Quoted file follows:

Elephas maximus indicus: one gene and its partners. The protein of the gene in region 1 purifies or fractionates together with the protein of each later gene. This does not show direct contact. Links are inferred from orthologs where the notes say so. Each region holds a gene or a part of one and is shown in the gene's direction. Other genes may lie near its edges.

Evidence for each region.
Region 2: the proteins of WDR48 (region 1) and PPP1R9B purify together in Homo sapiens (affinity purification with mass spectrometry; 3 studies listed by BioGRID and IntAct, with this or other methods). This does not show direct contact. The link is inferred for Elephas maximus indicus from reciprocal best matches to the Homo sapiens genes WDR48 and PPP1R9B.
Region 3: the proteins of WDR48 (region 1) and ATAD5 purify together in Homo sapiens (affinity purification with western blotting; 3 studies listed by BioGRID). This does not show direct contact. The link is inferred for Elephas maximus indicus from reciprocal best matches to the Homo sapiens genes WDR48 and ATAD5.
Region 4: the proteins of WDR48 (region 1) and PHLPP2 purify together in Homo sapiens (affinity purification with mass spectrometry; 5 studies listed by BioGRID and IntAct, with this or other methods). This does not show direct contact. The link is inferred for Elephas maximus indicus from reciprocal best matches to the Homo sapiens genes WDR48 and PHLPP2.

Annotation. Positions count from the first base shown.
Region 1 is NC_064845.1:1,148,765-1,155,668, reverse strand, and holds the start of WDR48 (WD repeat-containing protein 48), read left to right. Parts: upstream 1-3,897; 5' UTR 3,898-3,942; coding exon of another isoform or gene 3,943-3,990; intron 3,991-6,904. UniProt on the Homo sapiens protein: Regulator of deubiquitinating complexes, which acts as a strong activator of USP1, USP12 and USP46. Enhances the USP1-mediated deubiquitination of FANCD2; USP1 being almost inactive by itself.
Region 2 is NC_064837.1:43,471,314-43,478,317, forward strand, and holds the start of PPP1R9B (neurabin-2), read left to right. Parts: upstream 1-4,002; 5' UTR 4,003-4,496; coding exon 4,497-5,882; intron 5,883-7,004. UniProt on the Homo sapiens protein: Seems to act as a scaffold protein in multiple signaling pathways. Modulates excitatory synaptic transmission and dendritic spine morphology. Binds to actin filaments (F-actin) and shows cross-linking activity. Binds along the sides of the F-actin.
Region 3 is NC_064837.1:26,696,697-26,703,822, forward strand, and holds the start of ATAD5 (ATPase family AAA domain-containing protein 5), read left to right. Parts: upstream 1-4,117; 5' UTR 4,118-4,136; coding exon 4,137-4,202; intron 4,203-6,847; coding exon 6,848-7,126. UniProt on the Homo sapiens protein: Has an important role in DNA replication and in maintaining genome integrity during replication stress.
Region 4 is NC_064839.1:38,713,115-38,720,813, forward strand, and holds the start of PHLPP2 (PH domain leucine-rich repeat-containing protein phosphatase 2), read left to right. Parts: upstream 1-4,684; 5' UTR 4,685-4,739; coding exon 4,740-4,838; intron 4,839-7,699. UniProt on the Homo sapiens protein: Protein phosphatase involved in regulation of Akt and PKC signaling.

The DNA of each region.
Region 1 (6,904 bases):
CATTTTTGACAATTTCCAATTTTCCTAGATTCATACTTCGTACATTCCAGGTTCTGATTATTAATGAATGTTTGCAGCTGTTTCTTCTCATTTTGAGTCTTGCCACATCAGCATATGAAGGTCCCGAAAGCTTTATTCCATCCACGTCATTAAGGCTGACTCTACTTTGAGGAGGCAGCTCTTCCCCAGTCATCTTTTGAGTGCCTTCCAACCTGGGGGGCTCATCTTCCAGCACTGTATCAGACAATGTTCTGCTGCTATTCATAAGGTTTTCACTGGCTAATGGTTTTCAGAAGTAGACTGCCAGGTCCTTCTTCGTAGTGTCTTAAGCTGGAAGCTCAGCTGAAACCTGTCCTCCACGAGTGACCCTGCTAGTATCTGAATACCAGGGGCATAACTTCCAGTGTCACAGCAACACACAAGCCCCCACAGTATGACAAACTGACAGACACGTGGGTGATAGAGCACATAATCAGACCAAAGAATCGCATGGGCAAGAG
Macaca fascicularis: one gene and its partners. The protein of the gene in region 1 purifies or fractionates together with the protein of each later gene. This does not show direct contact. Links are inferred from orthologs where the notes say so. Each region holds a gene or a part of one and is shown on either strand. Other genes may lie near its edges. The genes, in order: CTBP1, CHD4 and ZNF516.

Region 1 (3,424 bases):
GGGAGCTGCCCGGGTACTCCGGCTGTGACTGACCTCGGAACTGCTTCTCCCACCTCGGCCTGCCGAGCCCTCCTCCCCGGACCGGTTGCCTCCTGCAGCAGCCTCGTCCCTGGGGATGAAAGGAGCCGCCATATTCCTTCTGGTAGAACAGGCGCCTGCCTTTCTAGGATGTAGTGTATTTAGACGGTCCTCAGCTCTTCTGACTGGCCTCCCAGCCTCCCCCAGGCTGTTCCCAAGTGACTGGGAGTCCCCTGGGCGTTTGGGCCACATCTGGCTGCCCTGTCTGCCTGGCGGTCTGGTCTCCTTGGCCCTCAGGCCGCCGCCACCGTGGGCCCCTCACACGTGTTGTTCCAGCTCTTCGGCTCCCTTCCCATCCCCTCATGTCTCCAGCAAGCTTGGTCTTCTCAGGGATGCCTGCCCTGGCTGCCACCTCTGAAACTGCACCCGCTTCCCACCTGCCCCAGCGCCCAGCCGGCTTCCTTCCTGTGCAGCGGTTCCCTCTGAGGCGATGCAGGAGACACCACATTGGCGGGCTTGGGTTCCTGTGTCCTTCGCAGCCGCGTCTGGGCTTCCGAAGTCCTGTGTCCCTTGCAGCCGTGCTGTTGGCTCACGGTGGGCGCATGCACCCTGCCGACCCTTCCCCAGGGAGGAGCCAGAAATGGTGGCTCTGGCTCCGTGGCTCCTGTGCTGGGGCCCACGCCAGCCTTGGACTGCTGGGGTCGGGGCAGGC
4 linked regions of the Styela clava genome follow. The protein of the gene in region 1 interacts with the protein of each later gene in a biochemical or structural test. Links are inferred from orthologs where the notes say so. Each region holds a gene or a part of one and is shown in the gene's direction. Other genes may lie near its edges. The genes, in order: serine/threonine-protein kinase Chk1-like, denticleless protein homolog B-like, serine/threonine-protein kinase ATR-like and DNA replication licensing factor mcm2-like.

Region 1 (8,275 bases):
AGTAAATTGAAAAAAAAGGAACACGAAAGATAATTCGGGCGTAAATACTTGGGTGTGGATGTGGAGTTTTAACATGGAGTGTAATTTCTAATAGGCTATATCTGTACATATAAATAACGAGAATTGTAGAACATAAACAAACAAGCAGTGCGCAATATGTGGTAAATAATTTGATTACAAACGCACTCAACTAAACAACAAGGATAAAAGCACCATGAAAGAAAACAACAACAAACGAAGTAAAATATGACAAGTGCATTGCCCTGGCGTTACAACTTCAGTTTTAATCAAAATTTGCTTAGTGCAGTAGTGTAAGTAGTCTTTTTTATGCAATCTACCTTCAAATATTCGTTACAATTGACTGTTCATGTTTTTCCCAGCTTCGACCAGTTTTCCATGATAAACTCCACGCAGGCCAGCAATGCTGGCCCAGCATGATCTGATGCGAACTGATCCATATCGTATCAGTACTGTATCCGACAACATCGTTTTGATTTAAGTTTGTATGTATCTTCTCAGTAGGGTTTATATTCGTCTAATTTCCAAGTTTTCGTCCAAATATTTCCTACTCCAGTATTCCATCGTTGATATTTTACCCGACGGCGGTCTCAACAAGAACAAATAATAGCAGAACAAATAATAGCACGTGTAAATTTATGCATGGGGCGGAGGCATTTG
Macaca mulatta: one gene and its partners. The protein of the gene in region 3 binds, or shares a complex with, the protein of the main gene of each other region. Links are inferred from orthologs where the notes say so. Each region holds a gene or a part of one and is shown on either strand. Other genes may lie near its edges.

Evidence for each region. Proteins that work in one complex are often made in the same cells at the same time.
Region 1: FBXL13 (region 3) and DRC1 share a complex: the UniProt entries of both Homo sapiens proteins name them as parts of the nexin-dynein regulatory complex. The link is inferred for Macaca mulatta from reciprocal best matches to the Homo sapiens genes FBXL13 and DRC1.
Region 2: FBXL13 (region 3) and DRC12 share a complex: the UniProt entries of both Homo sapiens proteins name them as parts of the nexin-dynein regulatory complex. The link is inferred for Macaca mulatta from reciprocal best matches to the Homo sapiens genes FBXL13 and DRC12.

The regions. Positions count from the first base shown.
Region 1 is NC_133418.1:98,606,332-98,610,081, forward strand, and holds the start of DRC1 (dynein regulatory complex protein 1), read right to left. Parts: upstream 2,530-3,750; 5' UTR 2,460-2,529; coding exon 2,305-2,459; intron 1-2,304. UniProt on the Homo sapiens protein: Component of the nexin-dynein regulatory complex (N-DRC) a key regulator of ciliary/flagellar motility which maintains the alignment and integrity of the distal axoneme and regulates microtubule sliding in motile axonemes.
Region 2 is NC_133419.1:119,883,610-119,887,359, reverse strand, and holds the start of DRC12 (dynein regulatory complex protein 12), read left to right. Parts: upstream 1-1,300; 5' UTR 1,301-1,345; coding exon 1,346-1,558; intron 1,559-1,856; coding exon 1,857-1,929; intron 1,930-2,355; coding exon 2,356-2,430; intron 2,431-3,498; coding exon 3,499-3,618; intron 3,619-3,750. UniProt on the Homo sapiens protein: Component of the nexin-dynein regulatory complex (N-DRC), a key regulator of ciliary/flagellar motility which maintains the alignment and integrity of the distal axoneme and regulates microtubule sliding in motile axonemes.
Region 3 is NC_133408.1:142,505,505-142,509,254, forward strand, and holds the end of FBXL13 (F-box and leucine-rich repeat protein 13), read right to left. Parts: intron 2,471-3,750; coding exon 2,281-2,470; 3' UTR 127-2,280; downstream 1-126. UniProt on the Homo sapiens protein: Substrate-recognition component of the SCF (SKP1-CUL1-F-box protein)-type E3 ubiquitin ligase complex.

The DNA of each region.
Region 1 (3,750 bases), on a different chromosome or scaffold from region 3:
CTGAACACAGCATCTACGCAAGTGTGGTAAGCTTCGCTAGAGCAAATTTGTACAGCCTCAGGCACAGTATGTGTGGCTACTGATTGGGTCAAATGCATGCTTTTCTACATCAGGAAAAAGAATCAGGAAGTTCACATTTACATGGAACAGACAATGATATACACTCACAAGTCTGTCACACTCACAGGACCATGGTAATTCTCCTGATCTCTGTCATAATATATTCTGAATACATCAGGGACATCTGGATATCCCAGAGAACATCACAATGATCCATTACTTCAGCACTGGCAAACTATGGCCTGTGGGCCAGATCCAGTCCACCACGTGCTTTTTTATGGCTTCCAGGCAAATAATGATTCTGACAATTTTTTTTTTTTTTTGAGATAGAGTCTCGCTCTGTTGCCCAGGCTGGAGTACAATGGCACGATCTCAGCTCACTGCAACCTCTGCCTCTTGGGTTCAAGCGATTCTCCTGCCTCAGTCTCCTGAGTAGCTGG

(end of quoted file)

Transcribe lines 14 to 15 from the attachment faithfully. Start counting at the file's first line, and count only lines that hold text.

Macaca fascicularis: one gene and its partners. The protein of the gene in region 1 purifies or fractionates together with the protein of each later gene. This does not show direct contact. Links are inferred from orthologs where the notes say so. Each region holds a gene or a part of one and is shown on either strand. Other genes may lie near its edges. The genes, in order: CTBP1, CHD4 and ZNF516.

Region 1 (3,424 bases):